Find answers, ask experts and talk with the procurement community


Do you want to deliver savings faster, reduce risks and transform functional performance?

Industry-leading events

Inspirational thinkers and innovators share their vision, providing unique opportunities to network and share best practice

Upcoming events

12th Annual Europe Forum

Executive Briefing: 4 October, 2017

Forum: 5-6 October, 2017

Beurs van Berlage, Amsterdam

Join the annual procurement community gathering for EU procurement professionals centred on business alignment and category leadership.

7th Annual Asia Pacific Forum

Forum: 8-9 November, 2017

The Westin, Singapore

Join 150+ senior level procurement professionals from the Asia Pacific region to delve into topics ranging from the effects of geopolitical change on procurement through to transformation success measurements, and future-proof your procurement function and business.


My Profile

Market Intelligence: Who does procurement trust?

Supplier relationship managementMarketing

If you think your procurement team can get away without market intelligence, think again.


The PIU’s latest survey, CPO 2012, which interviewed 250 respondents across sectors and from around the globe, made an interesting revelation: all procurement staff, regardless of role, dedicate time to market intelligence and perhaps even more of a surprise was the finding that CPOs, category managers, buyers and analysts all alike tend to spend up to a quarter of their time on the gathering of market intelligence.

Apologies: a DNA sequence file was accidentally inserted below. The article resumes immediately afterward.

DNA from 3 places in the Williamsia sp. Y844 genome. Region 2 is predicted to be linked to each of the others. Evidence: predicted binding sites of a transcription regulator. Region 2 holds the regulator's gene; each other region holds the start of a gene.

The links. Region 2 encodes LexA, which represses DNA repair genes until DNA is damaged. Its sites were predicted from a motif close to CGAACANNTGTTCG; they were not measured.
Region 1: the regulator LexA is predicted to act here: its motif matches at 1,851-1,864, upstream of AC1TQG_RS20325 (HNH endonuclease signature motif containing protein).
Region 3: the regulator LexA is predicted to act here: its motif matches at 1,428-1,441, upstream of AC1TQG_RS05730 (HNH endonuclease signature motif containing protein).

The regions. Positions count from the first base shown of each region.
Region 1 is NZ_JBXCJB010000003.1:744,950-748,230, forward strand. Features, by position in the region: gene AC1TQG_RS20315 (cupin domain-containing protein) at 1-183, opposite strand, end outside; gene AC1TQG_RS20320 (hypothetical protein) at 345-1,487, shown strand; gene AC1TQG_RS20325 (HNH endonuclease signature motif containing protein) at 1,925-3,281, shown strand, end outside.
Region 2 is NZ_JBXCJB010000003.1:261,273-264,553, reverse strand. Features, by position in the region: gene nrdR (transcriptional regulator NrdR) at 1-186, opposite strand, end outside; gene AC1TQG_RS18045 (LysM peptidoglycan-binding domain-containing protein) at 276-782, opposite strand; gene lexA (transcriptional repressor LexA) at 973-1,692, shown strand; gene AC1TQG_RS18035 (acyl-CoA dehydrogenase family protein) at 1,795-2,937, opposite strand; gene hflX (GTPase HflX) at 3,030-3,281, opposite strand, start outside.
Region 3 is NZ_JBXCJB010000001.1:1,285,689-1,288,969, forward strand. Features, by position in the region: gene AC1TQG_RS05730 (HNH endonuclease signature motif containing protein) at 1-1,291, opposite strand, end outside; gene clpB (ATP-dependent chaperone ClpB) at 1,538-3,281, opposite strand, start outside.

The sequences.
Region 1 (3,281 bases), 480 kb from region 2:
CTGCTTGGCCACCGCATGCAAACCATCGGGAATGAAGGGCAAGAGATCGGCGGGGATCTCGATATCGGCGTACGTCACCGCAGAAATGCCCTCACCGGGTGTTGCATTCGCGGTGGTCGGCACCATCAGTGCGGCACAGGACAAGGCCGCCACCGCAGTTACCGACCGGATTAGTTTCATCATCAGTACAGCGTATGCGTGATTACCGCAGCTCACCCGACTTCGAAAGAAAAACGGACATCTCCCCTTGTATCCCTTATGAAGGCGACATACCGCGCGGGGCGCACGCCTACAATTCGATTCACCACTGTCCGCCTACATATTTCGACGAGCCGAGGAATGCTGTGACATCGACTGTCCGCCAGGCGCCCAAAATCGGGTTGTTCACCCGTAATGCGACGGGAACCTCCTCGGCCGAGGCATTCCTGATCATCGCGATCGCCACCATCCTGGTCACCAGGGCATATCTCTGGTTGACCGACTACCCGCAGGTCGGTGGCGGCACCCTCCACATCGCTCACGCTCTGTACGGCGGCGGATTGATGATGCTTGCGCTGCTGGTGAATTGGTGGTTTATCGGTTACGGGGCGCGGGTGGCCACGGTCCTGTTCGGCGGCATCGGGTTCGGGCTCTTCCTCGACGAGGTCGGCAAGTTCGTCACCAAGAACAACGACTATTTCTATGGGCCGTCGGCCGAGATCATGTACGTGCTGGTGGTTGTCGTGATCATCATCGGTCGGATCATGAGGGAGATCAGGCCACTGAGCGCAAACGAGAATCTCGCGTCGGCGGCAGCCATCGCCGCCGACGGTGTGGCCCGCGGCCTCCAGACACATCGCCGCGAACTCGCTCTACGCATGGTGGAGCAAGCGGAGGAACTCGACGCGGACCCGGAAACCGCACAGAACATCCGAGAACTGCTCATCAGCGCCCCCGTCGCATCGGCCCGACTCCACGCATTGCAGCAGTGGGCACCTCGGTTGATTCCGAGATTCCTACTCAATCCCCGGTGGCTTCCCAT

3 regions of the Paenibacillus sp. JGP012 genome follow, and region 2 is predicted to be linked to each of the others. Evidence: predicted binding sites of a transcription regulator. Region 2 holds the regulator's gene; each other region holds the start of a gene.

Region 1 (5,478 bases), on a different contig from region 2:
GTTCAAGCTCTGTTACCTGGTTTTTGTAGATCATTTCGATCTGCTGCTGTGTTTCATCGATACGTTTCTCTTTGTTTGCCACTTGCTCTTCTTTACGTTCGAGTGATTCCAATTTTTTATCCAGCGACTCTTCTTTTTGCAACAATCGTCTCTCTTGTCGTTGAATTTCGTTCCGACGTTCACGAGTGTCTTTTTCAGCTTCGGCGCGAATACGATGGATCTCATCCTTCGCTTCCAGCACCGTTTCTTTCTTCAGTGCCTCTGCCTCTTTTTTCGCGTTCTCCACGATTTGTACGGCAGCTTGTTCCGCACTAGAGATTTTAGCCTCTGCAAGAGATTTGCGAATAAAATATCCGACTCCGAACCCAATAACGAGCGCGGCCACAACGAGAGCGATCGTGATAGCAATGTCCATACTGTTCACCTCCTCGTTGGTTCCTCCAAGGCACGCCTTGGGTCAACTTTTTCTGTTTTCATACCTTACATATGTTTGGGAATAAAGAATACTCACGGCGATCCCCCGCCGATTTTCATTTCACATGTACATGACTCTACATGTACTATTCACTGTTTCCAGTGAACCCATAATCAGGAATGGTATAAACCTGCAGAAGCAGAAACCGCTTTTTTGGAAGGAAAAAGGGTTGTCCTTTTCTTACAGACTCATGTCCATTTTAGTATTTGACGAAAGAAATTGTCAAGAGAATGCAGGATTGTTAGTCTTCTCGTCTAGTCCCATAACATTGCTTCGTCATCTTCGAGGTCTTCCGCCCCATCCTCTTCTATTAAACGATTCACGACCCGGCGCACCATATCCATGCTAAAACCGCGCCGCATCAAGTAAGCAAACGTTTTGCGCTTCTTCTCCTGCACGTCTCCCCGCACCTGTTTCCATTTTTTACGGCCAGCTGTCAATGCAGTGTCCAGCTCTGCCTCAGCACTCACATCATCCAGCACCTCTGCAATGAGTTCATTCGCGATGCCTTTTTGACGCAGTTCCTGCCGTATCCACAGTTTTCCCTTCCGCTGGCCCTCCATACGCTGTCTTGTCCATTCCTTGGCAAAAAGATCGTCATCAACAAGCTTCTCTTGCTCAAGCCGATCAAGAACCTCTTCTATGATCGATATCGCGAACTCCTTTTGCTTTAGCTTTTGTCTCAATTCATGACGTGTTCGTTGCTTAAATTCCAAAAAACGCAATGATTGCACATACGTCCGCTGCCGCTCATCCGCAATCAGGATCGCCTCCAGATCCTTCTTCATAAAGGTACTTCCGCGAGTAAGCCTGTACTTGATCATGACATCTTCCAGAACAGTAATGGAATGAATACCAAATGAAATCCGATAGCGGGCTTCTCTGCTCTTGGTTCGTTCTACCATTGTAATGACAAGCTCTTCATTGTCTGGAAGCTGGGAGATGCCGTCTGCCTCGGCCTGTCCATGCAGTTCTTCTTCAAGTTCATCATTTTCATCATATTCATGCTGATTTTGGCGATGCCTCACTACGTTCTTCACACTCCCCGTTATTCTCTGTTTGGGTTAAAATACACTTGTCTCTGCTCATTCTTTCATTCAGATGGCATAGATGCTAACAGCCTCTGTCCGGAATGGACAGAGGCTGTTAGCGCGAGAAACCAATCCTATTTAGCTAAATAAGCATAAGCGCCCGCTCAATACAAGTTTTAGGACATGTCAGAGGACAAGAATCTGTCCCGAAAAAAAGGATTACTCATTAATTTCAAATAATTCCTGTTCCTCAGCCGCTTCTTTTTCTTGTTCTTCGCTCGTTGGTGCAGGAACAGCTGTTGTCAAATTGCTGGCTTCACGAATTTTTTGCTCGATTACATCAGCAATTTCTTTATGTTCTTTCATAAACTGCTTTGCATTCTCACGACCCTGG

The benefits of gathering information from the supply side are numerous. They range from understanding your suppliers better, helping to prepare for contract negotiations, developing category strategies, to spotting the types of solutions that are being offered. Ultimately, having access to good quality and relevant market intelligence gives us the confidence in running an efficient procurement organisation.


But how do we ensure that we go to those sources that will maximise our knowledge on the market, and to add, that they are trustworthy enough? The most popular source for market intelligence seems to be suppliers, indicated by a staggering 92% of survey respondents. Some 80% rely on low-cost sources such as the internet and newspapers, but 60% still use costly management consultancies to provide market information. It is further noteworthy that a fifth of respondents (20%) actively use newer information channels, namely social media, to get to the information they need.


The fact that we first and foremost tap into our suppliers for market knowledge is reassuring, as it suggests that we collaborate with our suppliers and trust them on information that will help us our organisations. However, supplier intelligence does not come without bias. To get a true picture of the market, we need to need to add an extra layer to the market intelligence we gather, and by that I mean cross-referencing our sources and ultimately, painting a picture of our own.

Maggie Slowik
Posted by Maggie Slowik